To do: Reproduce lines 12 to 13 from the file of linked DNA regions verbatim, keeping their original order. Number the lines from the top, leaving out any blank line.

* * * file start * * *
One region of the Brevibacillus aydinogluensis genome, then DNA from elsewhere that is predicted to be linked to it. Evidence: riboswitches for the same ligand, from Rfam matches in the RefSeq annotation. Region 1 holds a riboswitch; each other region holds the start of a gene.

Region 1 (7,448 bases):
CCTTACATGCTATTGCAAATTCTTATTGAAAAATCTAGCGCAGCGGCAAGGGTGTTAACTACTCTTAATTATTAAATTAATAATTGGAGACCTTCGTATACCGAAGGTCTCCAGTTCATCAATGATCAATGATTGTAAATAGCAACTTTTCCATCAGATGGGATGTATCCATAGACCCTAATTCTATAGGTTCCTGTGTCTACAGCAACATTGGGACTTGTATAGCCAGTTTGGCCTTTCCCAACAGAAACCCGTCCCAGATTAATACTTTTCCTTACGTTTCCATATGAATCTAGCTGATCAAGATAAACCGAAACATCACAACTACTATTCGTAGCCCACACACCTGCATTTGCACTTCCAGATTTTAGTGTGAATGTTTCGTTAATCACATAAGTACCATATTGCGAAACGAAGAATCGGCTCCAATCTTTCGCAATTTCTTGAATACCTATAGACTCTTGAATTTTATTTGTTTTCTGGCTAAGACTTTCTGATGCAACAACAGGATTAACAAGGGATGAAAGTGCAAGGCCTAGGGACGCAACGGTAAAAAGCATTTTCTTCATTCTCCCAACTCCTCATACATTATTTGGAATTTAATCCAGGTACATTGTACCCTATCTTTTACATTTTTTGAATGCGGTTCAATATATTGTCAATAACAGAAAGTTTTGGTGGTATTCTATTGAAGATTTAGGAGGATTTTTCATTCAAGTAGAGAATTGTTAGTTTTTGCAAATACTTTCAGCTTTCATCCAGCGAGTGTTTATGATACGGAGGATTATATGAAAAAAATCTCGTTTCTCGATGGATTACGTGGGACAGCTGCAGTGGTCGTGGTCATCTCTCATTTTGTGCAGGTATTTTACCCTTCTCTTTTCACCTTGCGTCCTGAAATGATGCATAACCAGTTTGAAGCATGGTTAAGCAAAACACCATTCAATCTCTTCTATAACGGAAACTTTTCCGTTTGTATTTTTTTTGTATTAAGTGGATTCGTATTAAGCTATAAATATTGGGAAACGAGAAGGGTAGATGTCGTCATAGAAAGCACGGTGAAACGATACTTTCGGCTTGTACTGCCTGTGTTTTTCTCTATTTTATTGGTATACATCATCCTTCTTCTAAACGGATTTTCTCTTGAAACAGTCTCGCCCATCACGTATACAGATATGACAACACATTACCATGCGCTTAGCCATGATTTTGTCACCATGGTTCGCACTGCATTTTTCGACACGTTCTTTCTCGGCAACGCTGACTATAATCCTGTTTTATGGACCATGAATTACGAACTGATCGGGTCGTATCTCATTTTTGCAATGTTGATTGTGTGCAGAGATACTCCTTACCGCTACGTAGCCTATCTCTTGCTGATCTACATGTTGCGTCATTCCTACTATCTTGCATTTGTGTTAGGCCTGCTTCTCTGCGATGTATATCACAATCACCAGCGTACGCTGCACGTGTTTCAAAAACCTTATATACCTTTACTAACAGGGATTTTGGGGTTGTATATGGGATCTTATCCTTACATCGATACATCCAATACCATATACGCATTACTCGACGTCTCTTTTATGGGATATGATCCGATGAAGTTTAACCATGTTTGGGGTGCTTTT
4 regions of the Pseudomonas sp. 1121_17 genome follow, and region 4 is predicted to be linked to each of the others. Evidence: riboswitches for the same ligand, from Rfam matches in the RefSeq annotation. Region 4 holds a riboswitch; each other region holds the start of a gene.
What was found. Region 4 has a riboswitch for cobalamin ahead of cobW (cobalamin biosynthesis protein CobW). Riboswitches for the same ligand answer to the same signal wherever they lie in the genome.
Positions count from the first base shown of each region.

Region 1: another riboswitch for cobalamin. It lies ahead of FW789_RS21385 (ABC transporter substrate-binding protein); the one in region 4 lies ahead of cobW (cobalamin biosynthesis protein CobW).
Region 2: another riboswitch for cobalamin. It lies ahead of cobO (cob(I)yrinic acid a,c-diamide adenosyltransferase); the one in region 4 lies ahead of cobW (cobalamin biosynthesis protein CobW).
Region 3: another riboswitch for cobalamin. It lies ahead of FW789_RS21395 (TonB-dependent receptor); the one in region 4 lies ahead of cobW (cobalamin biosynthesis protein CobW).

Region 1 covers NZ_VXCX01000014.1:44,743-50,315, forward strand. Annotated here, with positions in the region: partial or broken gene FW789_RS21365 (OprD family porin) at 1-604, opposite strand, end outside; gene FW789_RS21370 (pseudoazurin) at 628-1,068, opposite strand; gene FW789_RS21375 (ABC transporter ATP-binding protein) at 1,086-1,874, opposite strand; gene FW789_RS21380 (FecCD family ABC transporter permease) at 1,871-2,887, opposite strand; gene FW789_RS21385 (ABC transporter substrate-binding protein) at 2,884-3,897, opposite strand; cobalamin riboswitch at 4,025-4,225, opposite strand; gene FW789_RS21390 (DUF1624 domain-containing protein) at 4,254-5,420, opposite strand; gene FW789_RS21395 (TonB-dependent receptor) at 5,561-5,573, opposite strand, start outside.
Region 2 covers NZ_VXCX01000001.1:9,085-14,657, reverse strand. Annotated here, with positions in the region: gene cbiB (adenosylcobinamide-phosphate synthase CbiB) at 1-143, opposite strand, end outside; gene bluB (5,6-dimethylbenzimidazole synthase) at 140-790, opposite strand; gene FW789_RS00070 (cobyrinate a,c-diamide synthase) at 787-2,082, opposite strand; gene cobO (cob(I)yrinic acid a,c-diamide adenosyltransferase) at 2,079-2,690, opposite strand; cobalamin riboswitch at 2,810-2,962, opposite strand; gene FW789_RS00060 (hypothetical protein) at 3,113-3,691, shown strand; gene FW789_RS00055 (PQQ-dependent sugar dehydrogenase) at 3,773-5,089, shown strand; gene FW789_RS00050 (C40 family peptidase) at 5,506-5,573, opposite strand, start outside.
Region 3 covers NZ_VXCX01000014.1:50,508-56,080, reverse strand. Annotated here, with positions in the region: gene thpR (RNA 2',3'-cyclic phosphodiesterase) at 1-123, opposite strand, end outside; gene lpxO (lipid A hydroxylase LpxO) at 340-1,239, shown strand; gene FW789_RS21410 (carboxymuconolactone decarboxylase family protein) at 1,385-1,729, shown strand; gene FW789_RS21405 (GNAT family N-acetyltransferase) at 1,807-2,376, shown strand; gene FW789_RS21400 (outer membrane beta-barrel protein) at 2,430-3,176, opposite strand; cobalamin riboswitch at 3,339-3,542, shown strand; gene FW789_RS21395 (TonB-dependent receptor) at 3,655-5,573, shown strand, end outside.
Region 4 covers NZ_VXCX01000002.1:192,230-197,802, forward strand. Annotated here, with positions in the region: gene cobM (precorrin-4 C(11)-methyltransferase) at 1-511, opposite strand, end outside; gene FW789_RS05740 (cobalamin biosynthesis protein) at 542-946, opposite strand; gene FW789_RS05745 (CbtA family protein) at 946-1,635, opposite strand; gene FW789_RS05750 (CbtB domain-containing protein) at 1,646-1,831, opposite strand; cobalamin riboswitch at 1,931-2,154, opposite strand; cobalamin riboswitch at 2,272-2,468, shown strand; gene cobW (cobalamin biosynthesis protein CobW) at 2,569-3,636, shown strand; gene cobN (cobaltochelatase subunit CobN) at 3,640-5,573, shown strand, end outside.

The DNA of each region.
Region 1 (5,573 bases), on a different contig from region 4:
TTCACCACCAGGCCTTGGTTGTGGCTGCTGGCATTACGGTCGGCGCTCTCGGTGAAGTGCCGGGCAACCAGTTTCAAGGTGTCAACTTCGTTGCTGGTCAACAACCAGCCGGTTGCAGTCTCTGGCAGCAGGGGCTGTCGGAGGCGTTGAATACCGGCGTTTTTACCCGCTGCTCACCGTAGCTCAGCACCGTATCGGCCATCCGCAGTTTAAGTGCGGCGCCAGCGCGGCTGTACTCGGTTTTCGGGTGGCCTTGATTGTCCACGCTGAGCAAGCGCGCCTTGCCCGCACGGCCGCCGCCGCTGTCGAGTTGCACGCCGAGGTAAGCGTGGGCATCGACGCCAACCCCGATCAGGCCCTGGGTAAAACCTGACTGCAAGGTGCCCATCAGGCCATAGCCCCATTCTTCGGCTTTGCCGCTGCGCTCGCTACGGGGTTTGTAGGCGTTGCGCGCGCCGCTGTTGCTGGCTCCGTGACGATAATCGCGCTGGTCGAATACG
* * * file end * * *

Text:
Region 3 covers NZ_VXCX01000014.1:50,508-56,080, reverse strand. Annotated here, with positions in the region: gene thpR (RNA 2',3'-cyclic phosphodiesterase) at 1-123, opposite strand, end outside; gene lpxO (lipid A hydroxylase LpxO) at 340-1,239, shown strand; gene FW789_RS21410 (carboxymuconolactone decarboxylase family protein) at 1,385-1,729, shown strand; gene FW789_RS21405 (GNAT family N-acetyltransferase) at 1,807-2,376, shown strand; gene FW789_RS21400 (outer membrane beta-barrel protein) at 2,430-3,176, opposite strand; cobalamin riboswitch at 3,339-3,542, shown strand; gene FW789_RS21395 (TonB-dependent receptor) at 3,655-5,573, shown strand, end outside.
Region 4 covers NZ_VXCX01000002.1:192,230-197,802, forward strand. Annotated here, with positions in the region: gene cobM (precorrin-4 C(11)-methyltransferase) at 1-511, opposite strand, end outside; gene FW789_RS05740 (cobalamin biosynthesis protein) at 542-946, opposite strand; gene FW789_RS05745 (CbtA family protein) at 946-1,635, opposite strand; gene FW789_RS05750 (CbtB domain-containing protein) at 1,646-1,831, opposite strand; cobalamin riboswitch at 1,931-2,154, opposite strand; cobalamin riboswitch at 2,272-2,468, shown strand; gene cobW (cobalamin biosynthesis protein CobW) at 2,569-3,636, shown strand; gene cobN (cobaltochelatase subunit CobN) at 3,640-5,573, shown strand, end outside.